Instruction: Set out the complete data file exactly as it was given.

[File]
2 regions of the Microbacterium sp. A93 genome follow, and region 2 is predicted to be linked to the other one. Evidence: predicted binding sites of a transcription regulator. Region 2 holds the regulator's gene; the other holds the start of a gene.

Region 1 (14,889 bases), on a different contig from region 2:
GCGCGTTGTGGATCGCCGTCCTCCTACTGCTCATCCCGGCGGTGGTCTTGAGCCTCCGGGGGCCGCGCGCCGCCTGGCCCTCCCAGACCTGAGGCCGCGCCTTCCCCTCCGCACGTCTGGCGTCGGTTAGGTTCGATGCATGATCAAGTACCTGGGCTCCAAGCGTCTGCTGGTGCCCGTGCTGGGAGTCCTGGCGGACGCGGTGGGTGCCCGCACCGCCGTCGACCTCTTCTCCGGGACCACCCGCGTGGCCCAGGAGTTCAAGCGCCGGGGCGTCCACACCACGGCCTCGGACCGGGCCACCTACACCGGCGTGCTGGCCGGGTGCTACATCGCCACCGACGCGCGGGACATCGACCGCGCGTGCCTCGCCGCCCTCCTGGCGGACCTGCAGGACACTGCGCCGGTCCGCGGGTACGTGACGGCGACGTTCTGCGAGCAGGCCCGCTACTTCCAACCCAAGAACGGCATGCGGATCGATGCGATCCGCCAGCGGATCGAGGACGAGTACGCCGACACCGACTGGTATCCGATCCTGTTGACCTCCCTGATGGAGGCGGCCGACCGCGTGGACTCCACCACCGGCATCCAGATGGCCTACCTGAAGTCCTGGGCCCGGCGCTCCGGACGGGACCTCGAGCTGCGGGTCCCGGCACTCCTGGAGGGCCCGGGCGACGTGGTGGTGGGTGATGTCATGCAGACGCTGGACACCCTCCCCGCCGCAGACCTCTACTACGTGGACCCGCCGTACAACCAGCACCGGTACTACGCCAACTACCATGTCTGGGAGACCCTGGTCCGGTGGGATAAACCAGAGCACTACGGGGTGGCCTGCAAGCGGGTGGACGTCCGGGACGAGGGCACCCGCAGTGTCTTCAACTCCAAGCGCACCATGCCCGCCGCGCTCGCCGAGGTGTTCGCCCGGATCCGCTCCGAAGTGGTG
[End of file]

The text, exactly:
2 regions of the Microbacterium sp. A93 genome follow, and region 2 is predicted to be linked to the other one. Evidence: predicted binding sites of a transcription regulator. Region 2 holds the regulator's gene; the other holds the start of a gene.

Region 1 (14,889 bases), on a different contig from region 2:
GCGCGTTGTGGATCGCCGTCCTCCTACTGCTCATCCCGGCGGTGGTCTTGAGCCTCCGGGGGCCGCGCGCCGCCTGGCCCTCCCAGACCTGAGGCCGCGCCTTCCCCTCCGCACGTCTGGCGTCGGTTAGGTTCGATGCATGATCAAGTACCTGGGCTCCAAGCGTCTGCTGGTGCCCGTGCTGGGAGTCCTGGCGGACGCGGTGGGTGCCCGCACCGCCGTCGACCTCTTCTCCGGGACCACCCGCGTGGCCCAGGAGTTCAAGCGCCGGGGCGTCCACACCACGGCCTCGGACCGGGCCACCTACACCGGCGTGCTGGCCGGGTGCTACATCGCCACCGACGCGCGGGACATCGACCGCGCGTGCCTCGCCGCCCTCCTGGCGGACCTGCAGGACACTGCGCCGGTCCGCGGGTACGTGACGGCGACGTTCTGCGAGCAGGCCCGCTACTTCCAACCCAAGAACGGCATGCGGATCGATGCGATCCGCCAGCGGATCGAGGACGAGTACGCCGACACCGACTGGTATCCGATCCTGTTGACCTCCCTGATGGAGGCGGCCGACCGCGTGGACTCCACCACCGGCATCCAGATGGCCTACCTGAAGTCCTGGGCCCGGCGCTCCGGACGGGACCTCGAGCTGCGGGTCCCGGCACTCCTGGAGGGCCCGGGCGACGTGGTGGTGGGTGATGTCATGCAGACGCTGGACACCCTCCCCGCCGCAGACCTCTACTACGTGGACCCGCCGTACAACCAGCACCGGTACTACGCCAACTACCATGTCTGGGAGACCCTGGTCCGGTGGGATAAACCAGAGCACTACGGGGTGGCCTGCAAGCGGGTGGACGTCCGGGACGAGGGCACCCGCAGTGTCTTCAACTCCAAGCGCACCATGCCCGCCGCGCTCGCCGAGGTGTTCGCCCGGATCCGCTCCGAAGTGGTG